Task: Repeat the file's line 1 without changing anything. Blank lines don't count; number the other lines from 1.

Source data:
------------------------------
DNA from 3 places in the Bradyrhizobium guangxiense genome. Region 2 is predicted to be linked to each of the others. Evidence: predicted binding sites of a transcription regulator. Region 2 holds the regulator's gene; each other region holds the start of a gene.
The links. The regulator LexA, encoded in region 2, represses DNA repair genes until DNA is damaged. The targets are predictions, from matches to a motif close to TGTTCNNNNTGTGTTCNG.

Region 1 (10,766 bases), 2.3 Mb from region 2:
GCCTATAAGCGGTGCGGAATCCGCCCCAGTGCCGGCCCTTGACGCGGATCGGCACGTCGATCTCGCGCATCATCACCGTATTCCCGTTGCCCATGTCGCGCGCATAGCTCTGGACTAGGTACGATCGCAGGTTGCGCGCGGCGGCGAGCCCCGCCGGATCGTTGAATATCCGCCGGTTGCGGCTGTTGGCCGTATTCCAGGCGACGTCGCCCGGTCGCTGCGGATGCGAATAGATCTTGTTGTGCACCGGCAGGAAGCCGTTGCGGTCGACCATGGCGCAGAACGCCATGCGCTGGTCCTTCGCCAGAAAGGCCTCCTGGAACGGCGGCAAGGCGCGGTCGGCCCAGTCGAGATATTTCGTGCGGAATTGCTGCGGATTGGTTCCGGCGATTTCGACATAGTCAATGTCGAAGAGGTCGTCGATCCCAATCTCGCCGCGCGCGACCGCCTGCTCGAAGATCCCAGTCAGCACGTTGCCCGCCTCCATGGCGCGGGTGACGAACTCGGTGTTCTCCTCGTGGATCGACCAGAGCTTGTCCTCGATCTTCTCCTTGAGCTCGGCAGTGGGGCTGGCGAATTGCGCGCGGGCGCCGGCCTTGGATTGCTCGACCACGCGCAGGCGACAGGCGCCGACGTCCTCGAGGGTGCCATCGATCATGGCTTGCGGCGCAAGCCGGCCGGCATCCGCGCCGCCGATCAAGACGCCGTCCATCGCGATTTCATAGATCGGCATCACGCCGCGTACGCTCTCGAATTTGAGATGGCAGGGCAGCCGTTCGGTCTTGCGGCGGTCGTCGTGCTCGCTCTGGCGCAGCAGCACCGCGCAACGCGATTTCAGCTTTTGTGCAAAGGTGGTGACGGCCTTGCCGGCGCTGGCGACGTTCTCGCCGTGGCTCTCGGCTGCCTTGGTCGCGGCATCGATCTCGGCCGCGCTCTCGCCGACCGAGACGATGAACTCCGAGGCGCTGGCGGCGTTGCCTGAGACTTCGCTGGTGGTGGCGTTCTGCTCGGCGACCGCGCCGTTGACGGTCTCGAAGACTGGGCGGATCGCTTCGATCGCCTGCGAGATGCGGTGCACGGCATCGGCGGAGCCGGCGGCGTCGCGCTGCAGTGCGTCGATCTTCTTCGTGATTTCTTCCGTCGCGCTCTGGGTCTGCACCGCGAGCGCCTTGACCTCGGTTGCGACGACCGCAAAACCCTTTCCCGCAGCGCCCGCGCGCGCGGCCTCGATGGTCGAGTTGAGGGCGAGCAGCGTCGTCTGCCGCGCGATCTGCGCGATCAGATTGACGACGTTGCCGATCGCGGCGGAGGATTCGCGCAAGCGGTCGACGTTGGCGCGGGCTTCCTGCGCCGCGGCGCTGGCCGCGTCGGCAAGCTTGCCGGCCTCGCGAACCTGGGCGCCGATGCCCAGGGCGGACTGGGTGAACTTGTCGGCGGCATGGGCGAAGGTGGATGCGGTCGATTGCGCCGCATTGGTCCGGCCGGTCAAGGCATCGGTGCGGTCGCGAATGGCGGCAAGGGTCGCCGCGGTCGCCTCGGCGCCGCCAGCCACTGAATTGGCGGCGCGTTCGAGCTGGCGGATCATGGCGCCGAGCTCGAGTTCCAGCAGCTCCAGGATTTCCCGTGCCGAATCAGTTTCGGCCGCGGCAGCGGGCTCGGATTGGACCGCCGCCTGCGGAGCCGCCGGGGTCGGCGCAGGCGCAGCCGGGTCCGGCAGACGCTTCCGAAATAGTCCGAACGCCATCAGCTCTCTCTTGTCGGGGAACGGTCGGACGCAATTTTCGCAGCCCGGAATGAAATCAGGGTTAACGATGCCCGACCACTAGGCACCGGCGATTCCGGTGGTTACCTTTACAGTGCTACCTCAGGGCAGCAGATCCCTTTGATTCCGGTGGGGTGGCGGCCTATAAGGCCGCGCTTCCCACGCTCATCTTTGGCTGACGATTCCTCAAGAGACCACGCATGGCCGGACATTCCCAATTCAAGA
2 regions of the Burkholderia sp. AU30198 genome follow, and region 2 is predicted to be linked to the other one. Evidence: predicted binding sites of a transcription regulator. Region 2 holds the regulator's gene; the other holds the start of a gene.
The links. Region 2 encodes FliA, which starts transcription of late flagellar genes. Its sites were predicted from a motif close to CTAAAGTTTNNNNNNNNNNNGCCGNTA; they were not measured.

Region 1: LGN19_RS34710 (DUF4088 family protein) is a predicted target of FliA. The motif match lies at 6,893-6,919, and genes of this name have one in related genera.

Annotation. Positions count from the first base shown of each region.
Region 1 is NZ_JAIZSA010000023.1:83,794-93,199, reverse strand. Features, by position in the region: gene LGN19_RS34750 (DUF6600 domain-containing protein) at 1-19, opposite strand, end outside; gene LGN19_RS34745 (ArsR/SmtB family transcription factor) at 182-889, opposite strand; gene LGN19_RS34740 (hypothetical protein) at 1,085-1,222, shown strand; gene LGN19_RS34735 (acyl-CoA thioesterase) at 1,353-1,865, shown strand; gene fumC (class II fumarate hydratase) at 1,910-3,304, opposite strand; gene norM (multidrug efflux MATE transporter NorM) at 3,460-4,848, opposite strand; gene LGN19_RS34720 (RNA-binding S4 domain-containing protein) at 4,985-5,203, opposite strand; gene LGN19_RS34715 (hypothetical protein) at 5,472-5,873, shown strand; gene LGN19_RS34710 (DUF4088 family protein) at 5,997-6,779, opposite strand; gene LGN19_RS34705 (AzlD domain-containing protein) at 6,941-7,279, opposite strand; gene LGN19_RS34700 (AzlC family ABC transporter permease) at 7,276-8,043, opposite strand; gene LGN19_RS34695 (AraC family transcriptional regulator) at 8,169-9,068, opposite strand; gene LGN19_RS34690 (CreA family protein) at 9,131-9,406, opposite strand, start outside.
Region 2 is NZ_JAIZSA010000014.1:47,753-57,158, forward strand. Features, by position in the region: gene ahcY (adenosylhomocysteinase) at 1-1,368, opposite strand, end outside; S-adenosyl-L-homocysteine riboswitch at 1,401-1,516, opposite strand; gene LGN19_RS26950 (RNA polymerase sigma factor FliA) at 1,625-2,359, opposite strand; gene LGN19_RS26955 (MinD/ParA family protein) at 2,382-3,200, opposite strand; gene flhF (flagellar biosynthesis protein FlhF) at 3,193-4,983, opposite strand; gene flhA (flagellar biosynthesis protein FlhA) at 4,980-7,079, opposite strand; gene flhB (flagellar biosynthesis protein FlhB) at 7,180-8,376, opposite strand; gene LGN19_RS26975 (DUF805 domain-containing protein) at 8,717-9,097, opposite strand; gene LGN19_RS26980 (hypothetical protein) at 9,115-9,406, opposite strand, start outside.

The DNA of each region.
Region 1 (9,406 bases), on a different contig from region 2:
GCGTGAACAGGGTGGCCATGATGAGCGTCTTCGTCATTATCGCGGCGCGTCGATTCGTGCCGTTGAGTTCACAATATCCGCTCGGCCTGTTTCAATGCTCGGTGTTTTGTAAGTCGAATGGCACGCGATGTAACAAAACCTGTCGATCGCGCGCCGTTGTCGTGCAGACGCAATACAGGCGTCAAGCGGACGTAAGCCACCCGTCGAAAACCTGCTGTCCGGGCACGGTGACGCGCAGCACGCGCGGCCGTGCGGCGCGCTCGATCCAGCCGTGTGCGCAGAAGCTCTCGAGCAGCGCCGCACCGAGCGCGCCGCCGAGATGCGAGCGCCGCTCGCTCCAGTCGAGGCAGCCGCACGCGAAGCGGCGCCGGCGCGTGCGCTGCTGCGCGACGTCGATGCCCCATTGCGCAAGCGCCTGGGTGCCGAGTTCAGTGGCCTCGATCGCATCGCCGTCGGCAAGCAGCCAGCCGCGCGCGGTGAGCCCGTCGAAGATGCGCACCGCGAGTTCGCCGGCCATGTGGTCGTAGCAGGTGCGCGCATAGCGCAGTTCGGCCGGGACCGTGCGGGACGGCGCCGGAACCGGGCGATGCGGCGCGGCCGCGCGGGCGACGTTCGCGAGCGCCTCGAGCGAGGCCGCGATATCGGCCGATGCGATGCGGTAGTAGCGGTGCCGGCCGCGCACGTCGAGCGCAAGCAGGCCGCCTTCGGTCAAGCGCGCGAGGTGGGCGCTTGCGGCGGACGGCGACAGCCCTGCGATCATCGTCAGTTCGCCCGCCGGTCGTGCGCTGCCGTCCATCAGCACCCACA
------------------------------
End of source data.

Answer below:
DNA from 3 places in the Bradyrhizobium guangxiense genome. Region 2 is predicted to be linked to each of the others. Evidence: predicted binding sites of a transcription regulator. Region 2 holds the regulator's gene; each other region holds the start of a gene.